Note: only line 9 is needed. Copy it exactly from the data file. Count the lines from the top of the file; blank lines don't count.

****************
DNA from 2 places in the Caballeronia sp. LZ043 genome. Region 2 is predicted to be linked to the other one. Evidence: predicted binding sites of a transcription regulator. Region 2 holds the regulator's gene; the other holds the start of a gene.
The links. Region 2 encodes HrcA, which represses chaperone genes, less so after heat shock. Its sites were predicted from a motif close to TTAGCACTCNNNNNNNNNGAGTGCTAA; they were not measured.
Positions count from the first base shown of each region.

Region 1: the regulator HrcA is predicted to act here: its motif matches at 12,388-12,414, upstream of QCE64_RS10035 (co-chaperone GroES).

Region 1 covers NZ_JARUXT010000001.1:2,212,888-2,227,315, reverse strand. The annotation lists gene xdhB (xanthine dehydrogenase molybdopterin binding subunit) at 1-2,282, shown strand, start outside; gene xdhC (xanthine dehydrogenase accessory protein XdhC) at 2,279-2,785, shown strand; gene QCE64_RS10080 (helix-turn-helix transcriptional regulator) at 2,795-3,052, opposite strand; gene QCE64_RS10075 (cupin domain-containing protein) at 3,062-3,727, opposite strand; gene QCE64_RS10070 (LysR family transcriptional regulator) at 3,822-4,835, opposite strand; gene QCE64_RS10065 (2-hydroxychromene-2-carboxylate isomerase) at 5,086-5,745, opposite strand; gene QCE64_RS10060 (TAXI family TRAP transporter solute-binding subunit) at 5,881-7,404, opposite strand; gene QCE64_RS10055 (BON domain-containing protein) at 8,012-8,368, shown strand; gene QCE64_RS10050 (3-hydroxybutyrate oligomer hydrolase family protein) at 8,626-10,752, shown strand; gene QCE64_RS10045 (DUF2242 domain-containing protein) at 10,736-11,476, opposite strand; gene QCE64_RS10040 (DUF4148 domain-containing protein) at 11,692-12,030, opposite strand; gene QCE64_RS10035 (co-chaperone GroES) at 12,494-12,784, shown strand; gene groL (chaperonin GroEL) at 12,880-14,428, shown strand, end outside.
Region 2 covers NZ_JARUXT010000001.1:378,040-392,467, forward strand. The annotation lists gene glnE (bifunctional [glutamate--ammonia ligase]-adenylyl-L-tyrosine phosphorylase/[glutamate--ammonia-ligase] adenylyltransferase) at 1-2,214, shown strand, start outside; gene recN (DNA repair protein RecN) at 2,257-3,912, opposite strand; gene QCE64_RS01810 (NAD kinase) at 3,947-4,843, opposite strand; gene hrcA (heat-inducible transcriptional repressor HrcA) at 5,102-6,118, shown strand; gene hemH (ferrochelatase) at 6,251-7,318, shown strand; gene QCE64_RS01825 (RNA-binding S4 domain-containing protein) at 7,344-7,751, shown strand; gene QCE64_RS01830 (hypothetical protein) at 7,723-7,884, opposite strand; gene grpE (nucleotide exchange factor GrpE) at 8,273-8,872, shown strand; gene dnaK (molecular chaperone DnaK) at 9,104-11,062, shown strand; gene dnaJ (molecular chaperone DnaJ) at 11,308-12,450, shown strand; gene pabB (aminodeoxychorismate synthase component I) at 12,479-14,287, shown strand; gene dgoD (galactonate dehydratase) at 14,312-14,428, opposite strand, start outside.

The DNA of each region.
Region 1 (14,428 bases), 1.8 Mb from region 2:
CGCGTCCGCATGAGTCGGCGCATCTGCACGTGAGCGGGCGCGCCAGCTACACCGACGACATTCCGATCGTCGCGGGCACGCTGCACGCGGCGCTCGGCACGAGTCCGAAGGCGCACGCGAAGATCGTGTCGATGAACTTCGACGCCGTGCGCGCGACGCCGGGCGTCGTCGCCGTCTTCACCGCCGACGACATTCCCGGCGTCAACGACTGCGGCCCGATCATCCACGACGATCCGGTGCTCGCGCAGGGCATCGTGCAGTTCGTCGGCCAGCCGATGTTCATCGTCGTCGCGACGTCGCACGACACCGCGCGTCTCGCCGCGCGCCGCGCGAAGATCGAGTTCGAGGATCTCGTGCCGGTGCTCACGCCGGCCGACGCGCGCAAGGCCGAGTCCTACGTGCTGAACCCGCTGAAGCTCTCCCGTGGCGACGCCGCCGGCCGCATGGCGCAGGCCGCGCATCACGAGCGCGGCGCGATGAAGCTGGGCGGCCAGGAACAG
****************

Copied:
CGCGTCCGCATGAGTCGGCGCATCTGCACGTGAGCGGGCGCGCCAGCTACACCGACGACATTCCGATCGTCGCGGGCACGCTGCACGCGGCGCTCGGCACGAGTCCGAAGGCGCACGCGAAGATCGTGTCGATGAACTTCGACGCCGTGCGCGCGACGCCGGGCGTCGTCGCCGTCTTCACCGCCGACGACATTCCCGGCGTCAACGACTGCGGCCCGATCATCCACGACGATCCGGTGCTCGCGCAGGGCATCGTGCAGTTCGTCGGCCAGCCGATGTTCATCGTCGTCGCGACGTCGCACGACACCGCGCGTCTCGCCGCGCGCCGCGCGAAGATCGAGTTCGAGGATCTCGTGCCGGTGCTCACGCCGGCCGACGCGCGCAAGGCCGAGTCCTACGTGCTGAACCCGCTGAAGCTCTCCCGTGGCGACGCCGCCGGCCGCATGGCGCAGGCCGCGCATCACGAGCGCGGCGCGATGAAGCTGGGCGGCCAGGAACAG